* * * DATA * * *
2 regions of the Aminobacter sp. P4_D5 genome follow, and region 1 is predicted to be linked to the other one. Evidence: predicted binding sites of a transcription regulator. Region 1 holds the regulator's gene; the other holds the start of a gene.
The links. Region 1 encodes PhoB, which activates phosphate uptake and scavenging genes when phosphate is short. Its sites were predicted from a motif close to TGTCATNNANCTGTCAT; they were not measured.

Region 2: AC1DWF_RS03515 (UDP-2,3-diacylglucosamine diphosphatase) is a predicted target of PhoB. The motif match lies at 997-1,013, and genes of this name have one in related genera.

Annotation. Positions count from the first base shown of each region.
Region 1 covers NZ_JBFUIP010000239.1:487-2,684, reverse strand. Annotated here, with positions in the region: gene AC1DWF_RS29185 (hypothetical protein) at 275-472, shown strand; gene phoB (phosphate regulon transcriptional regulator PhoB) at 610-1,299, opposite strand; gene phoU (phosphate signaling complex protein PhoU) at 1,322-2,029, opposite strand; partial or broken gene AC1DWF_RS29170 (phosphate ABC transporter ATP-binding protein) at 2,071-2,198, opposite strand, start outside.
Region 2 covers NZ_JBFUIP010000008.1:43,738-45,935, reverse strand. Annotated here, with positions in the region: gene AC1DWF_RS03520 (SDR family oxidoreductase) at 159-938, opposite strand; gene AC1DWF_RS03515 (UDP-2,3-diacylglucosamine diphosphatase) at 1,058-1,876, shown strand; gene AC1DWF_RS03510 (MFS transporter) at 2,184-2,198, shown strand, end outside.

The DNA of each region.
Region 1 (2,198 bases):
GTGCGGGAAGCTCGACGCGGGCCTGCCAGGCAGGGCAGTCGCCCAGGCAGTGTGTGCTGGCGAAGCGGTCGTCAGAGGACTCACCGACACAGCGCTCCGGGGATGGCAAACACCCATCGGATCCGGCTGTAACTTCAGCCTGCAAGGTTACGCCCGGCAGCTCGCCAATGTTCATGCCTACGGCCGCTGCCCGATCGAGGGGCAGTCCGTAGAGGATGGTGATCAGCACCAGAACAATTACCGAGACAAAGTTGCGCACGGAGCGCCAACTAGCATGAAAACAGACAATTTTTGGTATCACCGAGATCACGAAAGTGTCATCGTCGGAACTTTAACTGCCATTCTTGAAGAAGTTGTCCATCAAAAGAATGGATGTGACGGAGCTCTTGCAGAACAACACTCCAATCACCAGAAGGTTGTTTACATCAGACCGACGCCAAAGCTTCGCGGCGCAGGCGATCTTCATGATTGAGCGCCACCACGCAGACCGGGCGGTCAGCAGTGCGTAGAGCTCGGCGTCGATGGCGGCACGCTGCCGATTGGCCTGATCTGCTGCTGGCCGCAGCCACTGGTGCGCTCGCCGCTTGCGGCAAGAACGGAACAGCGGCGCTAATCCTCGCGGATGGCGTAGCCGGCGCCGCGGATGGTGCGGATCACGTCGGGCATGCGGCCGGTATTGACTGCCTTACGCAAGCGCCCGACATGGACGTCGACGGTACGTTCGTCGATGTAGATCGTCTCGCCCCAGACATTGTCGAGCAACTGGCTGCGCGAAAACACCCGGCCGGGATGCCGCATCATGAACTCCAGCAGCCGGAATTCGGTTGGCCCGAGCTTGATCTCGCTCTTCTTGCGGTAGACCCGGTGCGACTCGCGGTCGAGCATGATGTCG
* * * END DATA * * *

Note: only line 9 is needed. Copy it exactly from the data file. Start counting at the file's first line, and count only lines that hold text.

GTGCGGGAAGCTCGACGCGGGCCTGCCAGGCAGGGCAGTCGCCCAGGCAGTGTGTGCTGGCGAAGCGGTCGTCAGAGGACTCACCGACACAGCGCTCCGGGGATGGCAAACACCCATCGGATCCGGCTGTAACTTCAGCCTGCAAGGTTACGCCCGGCAGCTCGCCAATGTTCATGCCTACGGCCGCTGCCCGATCGAGGGGCAGTCCGTAGAGGATGGTGATCAGCACCAGAACAATTACCGAGACAAAGTTGCGCACGGAGCGCCAACTAGCATGAAAACAGACAATTTTTGGTATCACCGAGATCACGAAAGTGTCATCGTCGGAACTTTAACTGCCATTCTTGAAGAAGTTGTCCATCAAAAGAATGGATGTGACGGAGCTCTTGCAGAACAACACTCCAATCACCAGAAGGTTGTTTACATCAGACCGACGCCAAAGCTTCGCGGCGCAGGCGATCTTCATGATTGAGCGCCACCACGCAGACCGGGCGGTCAGCAGTGCGTAGAGCTCGGCGTCGATGGCGGCACGCTGCCGATTGGCCTGATCTGCTGCTGGCCGCAGCCACTGGTGCGCTCGCCGCTTGCGGCAAGAACGGAACAGCGGCGCTAATCCTCGCGGATGGCGTAGCCGGCGCCGCGGATGGTGCGGATCACGTCGGGCATGCGGCCGGTATTGACTGCCTTACGCAAGCGCCCGACATGGACGTCGACGGTACGTTCGTCGATGTAGATCGTCTCGCCCCAGACATTGTCGAGCAACTGGCTGCGCGAAAACACCCGGCCGGGATGCCGCATCATGAACTCCAGCAGCCGGAATTCGGTTGGCCCGAGCTTGATCTCGCTCTTCTTGCGGTAGACCCGGTGCGACTCGCGGTCGAGCATGATGTCG